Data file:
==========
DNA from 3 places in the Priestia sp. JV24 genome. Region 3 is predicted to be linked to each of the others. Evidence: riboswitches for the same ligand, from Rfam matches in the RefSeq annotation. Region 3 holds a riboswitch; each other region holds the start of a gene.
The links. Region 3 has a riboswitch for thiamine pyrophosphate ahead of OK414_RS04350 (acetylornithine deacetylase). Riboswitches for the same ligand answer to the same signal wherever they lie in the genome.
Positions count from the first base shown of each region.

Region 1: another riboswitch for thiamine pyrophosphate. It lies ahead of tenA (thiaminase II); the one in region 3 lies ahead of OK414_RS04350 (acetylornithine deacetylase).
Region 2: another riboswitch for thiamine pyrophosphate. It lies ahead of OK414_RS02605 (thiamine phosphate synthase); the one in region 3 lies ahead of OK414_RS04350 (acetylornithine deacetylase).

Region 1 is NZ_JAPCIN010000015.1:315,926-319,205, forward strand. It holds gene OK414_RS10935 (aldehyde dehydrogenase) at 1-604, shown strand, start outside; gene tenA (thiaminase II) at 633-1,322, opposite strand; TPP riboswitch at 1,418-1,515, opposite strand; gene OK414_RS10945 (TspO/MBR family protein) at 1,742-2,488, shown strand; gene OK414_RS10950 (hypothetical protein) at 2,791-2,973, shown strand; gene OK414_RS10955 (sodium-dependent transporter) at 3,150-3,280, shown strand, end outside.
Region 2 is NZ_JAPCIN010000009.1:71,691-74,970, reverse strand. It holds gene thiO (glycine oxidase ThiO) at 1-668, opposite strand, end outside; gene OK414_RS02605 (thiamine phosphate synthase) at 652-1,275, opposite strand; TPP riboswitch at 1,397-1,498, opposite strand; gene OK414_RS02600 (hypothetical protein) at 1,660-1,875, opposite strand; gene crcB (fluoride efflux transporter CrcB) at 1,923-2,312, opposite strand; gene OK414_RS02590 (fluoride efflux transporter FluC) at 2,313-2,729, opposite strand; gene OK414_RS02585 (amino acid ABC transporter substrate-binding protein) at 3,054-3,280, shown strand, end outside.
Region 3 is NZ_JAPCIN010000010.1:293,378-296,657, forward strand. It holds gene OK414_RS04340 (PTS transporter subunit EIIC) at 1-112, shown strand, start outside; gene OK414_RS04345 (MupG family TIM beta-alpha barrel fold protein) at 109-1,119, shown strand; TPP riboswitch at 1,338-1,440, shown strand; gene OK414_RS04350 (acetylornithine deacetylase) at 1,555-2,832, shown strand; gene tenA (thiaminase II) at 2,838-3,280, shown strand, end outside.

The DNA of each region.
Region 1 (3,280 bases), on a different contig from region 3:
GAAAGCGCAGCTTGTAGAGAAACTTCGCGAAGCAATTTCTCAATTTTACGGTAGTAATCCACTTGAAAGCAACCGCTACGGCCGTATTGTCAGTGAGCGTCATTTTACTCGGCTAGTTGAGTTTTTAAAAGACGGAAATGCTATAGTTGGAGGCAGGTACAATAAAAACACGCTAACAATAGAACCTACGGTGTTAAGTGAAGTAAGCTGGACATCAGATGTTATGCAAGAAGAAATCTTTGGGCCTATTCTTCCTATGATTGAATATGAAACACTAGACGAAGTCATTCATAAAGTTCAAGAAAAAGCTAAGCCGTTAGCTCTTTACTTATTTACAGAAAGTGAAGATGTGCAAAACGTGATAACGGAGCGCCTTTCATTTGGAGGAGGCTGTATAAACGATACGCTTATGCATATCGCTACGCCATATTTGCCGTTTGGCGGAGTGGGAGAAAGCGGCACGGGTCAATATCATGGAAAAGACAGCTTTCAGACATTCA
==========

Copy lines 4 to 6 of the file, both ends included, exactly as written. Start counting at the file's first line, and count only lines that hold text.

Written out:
Region 1: another riboswitch for thiamine pyrophosphate. It lies ahead of tenA (thiaminase II); the one in region 3 lies ahead of OK414_RS04350 (acetylornithine deacetylase).
Region 2: another riboswitch for thiamine pyrophosphate. It lies ahead of OK414_RS02605 (thiamine phosphate synthase); the one in region 3 lies ahead of OK414_RS04350 (acetylornithine deacetylase).

Region 1 is NZ_JAPCIN010000015.1:315,926-319,205, forward strand. It holds gene OK414_RS10935 (aldehyde dehydrogenase) at 1-604, shown strand, start outside; gene tenA (thiaminase II) at 633-1,322, opposite strand; TPP riboswitch at 1,418-1,515, opposite strand; gene OK414_RS10945 (TspO/MBR family protein) at 1,742-2,488, shown strand; gene OK414_RS10950 (hypothetical protein) at 2,791-2,973, shown strand; gene OK414_RS10955 (sodium-dependent transporter) at 3,150-3,280, shown strand, end outside.